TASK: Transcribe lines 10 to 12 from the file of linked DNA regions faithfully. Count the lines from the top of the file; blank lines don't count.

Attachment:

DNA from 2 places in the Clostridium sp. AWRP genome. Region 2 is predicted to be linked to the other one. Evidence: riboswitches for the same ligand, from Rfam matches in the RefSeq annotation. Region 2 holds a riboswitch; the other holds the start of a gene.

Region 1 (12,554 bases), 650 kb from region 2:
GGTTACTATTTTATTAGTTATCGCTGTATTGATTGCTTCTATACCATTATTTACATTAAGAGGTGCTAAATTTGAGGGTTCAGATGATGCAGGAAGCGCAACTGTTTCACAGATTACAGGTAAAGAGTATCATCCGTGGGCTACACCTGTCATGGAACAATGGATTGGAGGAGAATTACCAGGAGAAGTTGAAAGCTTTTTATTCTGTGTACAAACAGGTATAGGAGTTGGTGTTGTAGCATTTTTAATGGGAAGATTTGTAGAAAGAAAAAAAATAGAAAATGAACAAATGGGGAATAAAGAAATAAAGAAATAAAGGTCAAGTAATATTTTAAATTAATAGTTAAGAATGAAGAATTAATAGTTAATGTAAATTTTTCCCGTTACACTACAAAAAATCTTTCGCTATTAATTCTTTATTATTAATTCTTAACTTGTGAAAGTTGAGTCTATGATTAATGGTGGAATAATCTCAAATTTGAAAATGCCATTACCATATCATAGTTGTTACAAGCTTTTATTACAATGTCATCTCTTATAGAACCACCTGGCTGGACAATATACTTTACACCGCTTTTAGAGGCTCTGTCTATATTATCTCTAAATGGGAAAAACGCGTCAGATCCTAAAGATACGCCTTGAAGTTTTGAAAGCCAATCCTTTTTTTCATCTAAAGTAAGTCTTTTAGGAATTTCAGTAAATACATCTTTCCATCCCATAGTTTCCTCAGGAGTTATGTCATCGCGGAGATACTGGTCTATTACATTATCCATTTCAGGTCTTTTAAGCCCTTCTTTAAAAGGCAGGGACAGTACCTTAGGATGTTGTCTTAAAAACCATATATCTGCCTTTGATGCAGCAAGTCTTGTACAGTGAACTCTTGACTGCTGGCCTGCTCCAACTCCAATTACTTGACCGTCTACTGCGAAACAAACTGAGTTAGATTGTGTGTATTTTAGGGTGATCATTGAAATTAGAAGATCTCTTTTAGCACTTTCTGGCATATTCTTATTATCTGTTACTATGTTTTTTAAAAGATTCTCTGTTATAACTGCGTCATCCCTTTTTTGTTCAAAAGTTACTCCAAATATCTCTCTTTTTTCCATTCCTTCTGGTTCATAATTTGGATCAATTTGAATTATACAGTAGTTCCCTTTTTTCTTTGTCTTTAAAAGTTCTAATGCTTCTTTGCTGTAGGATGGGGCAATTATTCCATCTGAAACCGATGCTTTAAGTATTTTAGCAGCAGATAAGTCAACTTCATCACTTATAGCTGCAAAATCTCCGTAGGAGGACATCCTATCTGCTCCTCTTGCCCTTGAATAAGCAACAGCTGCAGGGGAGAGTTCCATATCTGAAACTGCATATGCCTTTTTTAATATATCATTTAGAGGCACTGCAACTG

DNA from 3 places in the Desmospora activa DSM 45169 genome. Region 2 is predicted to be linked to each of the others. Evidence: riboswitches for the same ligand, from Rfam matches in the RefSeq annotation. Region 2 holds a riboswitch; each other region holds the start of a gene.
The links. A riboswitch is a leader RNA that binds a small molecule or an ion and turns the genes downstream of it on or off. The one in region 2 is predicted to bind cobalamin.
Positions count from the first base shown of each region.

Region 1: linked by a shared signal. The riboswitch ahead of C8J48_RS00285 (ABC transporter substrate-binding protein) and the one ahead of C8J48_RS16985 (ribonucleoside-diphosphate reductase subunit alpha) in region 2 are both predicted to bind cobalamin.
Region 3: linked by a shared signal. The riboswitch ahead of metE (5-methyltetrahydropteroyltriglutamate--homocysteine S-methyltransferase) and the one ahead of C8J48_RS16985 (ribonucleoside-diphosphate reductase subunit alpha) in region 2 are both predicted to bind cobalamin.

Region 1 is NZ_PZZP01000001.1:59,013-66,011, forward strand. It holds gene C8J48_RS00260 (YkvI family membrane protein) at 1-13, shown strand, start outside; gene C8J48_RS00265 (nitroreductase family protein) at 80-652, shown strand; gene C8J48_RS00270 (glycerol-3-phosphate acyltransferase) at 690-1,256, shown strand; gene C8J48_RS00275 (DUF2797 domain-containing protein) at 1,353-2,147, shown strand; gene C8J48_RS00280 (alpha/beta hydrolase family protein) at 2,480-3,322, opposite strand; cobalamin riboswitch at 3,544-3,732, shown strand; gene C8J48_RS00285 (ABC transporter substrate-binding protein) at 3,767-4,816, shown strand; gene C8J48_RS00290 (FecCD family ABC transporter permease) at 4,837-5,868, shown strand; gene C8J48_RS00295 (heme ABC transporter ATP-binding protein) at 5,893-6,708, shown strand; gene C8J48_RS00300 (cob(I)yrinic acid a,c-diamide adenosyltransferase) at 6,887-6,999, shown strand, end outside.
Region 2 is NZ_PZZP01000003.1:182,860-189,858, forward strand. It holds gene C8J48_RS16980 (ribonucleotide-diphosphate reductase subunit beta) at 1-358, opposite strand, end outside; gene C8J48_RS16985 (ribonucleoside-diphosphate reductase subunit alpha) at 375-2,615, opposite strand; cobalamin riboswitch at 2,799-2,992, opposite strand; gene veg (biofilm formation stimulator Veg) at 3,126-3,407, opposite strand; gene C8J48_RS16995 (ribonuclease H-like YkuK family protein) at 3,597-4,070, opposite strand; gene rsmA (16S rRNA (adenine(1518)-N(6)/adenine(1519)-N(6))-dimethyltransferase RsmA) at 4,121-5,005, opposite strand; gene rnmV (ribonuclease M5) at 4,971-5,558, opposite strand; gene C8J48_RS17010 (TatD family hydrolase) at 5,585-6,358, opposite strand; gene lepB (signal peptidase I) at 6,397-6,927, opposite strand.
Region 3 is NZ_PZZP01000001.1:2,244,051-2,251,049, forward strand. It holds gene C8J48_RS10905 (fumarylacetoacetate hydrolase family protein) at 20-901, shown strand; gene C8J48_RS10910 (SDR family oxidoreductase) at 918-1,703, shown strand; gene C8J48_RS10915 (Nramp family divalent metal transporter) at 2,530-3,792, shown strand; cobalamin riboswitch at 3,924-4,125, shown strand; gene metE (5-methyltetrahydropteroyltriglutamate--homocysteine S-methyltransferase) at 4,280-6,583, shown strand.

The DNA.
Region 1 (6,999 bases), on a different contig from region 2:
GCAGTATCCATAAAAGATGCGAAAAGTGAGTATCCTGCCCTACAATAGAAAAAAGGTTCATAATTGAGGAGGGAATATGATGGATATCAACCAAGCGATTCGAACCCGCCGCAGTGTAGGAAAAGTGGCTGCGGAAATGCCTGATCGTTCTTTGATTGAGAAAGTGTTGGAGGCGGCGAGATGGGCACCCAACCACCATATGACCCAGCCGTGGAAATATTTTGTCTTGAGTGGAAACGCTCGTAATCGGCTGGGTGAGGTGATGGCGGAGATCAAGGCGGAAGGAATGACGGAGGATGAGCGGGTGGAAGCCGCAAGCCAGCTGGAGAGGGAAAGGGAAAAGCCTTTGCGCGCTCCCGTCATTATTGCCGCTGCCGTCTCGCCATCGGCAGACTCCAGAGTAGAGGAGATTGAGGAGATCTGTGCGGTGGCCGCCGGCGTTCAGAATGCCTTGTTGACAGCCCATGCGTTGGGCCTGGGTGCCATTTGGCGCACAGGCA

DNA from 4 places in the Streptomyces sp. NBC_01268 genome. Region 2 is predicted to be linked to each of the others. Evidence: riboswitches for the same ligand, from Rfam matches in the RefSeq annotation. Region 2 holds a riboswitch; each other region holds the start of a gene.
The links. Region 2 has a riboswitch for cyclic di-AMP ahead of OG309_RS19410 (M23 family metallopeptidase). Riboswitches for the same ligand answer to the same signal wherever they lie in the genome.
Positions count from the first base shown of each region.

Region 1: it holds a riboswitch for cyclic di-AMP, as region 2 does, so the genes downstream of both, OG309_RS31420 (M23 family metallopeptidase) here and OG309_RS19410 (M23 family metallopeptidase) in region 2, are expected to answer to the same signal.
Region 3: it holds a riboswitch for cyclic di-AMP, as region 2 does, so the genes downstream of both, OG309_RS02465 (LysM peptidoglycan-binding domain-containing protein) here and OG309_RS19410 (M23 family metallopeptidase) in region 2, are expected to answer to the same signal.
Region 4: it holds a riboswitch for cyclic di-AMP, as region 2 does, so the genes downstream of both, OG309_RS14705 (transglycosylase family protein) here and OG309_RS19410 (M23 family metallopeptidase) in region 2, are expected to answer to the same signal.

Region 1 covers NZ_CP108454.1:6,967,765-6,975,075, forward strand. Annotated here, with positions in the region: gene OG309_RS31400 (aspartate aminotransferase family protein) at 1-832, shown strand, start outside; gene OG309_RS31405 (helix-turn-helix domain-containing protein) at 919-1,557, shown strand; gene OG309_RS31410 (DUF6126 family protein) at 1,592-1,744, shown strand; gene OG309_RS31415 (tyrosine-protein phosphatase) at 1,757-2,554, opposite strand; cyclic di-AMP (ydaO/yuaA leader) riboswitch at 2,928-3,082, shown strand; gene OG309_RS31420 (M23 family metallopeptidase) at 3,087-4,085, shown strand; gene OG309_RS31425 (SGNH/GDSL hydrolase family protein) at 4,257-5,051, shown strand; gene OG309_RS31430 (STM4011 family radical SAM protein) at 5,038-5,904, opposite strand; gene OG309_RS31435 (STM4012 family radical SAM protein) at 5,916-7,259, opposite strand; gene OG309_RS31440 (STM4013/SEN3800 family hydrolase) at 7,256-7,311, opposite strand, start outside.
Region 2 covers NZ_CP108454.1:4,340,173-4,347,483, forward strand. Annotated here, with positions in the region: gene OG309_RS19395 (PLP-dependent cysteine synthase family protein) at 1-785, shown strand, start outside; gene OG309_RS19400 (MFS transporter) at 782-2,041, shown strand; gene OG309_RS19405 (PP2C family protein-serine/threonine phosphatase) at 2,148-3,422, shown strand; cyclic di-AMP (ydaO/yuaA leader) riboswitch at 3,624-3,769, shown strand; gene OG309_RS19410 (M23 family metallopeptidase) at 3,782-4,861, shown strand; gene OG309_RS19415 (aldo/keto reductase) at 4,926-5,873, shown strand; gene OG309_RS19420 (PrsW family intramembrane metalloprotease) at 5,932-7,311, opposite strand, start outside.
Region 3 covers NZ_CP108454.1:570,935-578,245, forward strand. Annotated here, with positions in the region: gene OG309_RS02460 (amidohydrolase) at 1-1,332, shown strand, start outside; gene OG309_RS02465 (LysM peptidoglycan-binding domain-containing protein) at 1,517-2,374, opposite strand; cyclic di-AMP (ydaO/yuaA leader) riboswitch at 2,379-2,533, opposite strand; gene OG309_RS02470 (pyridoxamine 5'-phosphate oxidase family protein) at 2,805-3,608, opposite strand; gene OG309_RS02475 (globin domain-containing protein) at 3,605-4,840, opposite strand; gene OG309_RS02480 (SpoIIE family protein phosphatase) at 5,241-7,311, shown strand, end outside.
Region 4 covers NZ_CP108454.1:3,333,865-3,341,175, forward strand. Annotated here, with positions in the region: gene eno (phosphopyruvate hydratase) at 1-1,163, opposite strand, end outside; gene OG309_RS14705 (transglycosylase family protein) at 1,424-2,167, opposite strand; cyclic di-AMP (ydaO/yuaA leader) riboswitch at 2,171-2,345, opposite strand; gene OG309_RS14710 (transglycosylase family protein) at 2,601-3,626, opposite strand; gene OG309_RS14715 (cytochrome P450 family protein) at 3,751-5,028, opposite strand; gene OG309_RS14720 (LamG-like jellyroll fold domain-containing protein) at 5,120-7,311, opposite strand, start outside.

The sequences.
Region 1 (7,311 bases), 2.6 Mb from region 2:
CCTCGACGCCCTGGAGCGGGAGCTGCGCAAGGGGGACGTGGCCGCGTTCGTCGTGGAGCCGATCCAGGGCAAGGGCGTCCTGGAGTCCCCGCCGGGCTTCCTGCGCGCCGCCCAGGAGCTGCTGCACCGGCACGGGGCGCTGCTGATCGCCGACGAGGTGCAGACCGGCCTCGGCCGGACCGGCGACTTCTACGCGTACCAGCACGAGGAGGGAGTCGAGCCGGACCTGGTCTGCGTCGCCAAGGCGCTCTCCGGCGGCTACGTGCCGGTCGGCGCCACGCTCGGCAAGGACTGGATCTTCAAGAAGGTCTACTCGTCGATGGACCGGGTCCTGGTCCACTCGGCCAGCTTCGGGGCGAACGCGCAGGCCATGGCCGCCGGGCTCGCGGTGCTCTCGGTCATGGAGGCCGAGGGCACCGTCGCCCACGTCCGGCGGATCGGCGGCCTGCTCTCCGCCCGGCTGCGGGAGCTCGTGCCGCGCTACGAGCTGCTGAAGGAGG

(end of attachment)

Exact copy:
Region 2 is NZ_PZZP01000003.1:182,860-189,858, forward strand. It holds gene C8J48_RS16980 (ribonucleotide-diphosphate reductase subunit beta) at 1-358, opposite strand, end outside; gene C8J48_RS16985 (ribonucleoside-diphosphate reductase subunit alpha) at 375-2,615, opposite strand; cobalamin riboswitch at 2,799-2,992, opposite strand; gene veg (biofilm formation stimulator Veg) at 3,126-3,407, opposite strand; gene C8J48_RS16995 (ribonuclease H-like YkuK family protein) at 3,597-4,070, opposite strand; gene rsmA (16S rRNA (adenine(1518)-N(6)/adenine(1519)-N(6))-dimethyltransferase RsmA) at 4,121-5,005, opposite strand; gene rnmV (ribonuclease M5) at 4,971-5,558, opposite strand; gene C8J48_RS17010 (TatD family hydrolase) at 5,585-6,358, opposite strand; gene lepB (signal peptidase I) at 6,397-6,927, opposite strand.
Region 3 is NZ_PZZP01000001.1:2,244,051-2,251,049, forward strand. It holds gene C8J48_RS10905 (fumarylacetoacetate hydrolase family protein) at 20-901, shown strand; gene C8J48_RS10910 (SDR family oxidoreductase) at 918-1,703, shown strand; gene C8J48_RS10915 (Nramp family divalent metal transporter) at 2,530-3,792, shown strand; cobalamin riboswitch at 3,924-4,125, shown strand; gene metE (5-methyltetrahydropteroyltriglutamate--homocysteine S-methyltransferase) at 4,280-6,583, shown strand.

The DNA.